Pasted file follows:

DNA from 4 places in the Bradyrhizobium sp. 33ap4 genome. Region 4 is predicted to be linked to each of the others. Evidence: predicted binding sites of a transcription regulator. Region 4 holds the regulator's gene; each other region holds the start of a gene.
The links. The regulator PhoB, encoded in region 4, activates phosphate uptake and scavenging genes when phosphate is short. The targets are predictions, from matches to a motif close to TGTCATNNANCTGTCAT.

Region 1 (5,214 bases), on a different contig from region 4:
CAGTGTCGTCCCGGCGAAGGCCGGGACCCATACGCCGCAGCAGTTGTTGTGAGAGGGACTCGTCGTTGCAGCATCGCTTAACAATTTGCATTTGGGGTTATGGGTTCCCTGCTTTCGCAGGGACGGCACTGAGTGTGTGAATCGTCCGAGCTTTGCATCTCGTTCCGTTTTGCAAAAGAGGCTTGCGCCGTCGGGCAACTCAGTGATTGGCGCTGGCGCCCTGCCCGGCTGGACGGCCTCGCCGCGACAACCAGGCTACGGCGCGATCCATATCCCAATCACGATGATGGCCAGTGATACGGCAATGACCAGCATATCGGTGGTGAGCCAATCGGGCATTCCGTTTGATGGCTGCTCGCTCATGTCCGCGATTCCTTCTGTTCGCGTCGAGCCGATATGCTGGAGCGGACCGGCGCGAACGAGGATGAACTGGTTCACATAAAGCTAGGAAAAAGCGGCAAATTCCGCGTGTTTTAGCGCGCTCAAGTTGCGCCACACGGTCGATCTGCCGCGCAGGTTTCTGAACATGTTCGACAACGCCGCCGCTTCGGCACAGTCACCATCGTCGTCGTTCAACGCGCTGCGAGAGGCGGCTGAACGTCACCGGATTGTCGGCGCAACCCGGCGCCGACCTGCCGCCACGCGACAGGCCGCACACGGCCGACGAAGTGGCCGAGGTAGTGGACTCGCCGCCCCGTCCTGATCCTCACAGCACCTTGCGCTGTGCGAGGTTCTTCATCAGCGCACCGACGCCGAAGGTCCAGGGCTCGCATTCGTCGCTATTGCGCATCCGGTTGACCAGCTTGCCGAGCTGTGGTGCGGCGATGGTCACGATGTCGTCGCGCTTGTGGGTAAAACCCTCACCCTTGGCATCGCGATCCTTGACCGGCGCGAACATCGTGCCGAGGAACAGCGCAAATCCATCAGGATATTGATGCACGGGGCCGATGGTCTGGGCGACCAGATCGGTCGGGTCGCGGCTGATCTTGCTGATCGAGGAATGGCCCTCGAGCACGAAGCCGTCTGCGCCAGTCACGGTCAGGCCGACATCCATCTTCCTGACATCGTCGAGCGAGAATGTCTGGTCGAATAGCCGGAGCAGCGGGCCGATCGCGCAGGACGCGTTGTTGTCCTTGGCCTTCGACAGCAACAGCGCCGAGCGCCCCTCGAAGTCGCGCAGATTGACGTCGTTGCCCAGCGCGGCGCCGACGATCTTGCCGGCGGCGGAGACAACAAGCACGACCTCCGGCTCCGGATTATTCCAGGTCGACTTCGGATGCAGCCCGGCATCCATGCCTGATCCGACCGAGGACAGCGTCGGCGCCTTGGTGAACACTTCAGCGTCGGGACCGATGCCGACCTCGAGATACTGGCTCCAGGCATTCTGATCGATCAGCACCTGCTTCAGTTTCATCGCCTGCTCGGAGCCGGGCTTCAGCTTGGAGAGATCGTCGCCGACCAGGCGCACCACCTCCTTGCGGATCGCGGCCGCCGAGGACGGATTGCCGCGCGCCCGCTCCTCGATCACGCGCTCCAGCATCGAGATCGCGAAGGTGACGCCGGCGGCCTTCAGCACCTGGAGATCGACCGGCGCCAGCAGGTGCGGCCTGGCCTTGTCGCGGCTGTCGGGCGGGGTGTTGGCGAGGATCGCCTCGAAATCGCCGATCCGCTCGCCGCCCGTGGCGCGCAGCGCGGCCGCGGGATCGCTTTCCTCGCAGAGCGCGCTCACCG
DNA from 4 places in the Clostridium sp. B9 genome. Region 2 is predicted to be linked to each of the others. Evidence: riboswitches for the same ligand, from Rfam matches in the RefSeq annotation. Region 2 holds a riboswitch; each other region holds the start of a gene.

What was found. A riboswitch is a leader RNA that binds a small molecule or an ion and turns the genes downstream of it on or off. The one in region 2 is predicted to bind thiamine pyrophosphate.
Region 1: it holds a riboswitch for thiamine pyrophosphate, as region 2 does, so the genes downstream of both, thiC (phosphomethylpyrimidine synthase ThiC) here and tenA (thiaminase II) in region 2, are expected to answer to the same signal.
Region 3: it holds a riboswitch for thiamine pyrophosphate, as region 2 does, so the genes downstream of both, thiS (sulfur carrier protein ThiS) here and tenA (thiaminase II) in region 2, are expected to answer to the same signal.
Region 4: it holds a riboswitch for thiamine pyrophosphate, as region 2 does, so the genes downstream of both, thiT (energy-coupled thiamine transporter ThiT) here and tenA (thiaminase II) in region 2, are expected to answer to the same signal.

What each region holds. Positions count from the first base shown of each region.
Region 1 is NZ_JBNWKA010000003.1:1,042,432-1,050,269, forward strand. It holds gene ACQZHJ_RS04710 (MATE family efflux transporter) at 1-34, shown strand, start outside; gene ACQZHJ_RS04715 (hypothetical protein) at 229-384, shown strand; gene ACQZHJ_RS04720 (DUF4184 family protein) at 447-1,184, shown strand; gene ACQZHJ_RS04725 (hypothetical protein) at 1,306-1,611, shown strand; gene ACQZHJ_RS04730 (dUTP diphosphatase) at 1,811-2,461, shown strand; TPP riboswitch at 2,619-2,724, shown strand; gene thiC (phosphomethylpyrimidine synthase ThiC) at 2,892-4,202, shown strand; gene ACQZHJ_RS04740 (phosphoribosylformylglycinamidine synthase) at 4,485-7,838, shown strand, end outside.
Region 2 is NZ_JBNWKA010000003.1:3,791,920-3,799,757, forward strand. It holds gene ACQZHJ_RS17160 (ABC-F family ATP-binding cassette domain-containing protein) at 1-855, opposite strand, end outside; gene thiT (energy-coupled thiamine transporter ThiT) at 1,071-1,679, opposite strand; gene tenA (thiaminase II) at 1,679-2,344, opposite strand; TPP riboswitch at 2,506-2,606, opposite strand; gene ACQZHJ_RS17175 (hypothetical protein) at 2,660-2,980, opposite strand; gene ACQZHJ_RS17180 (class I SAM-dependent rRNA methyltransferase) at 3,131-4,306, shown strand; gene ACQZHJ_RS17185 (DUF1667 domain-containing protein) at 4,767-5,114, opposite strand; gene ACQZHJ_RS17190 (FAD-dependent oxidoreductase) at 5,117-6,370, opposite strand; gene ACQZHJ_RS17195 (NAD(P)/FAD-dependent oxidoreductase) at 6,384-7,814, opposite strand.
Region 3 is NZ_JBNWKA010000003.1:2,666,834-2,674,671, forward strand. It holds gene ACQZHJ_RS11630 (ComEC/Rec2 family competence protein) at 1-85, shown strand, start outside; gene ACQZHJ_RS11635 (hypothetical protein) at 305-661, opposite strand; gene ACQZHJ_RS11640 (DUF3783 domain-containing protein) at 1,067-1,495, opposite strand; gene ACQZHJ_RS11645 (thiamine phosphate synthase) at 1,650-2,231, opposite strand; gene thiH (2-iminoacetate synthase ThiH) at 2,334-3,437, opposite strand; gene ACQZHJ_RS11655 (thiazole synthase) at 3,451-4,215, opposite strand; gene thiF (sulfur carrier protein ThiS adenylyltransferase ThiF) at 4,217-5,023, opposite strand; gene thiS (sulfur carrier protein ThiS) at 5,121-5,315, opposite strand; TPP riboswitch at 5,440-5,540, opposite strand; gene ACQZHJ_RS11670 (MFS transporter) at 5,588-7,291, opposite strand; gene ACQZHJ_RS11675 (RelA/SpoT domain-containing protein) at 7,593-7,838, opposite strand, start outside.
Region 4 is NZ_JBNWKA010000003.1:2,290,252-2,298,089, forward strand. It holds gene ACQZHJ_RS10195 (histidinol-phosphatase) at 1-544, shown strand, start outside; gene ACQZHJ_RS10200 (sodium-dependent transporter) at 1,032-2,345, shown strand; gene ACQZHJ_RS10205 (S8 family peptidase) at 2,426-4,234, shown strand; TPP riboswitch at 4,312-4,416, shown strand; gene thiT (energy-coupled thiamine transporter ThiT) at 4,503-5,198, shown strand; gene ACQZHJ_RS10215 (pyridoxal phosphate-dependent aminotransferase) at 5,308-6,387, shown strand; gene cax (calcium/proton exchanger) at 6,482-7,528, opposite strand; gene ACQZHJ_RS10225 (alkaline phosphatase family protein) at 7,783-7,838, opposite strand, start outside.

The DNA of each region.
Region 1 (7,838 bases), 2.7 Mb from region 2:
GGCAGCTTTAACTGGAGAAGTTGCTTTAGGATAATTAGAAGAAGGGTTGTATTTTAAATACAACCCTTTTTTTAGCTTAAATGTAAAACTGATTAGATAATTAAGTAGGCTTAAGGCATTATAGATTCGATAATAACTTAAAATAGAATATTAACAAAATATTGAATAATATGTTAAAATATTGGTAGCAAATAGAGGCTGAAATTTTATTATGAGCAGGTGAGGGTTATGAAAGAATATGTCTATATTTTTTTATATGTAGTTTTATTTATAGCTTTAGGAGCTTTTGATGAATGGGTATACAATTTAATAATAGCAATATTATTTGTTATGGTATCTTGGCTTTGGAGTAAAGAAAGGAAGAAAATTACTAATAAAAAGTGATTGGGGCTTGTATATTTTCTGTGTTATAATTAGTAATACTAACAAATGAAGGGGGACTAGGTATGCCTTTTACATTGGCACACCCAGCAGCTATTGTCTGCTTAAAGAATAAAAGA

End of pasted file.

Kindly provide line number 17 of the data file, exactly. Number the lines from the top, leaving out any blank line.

GGCAGCTTTAACTGGAGAAGTTGCTTTAGGATAATTAGAAGAAGGGTTGTATTTTAAATACAACCCTTTTTTTAGCTTAAATGTAAAACTGATTAGATAATTAAGTAGGCTTAAGGCATTATAGATTCGATAATAACTTAAAATAGAATATTAACAAAATATTGAATAATATGTTAAAATATTGGTAGCAAATAGAGGCTGAAATTTTATTATGAGCAGGTGAGGGTTATGAAAGAATATGTCTATATTTTTTTATATGTAGTTTTATTTATAGCTTTAGGAGCTTTTGATGAATGGGTATACAATTTAATAATAGCAATATTATTTGTTATGGTATCTTGGCTTTGGAGTAAAGAAAGGAAGAAAATTACTAATAAAAAGTGATTGGGGCTTGTATATTTTCTGTGTTATAATTAGTAATACTAACAAATGAAGGGGGACTAGGTATGCCTTTTACATTGGCACACCCAGCAGCTATTGTCTGCTTAAAGAATAAAAGA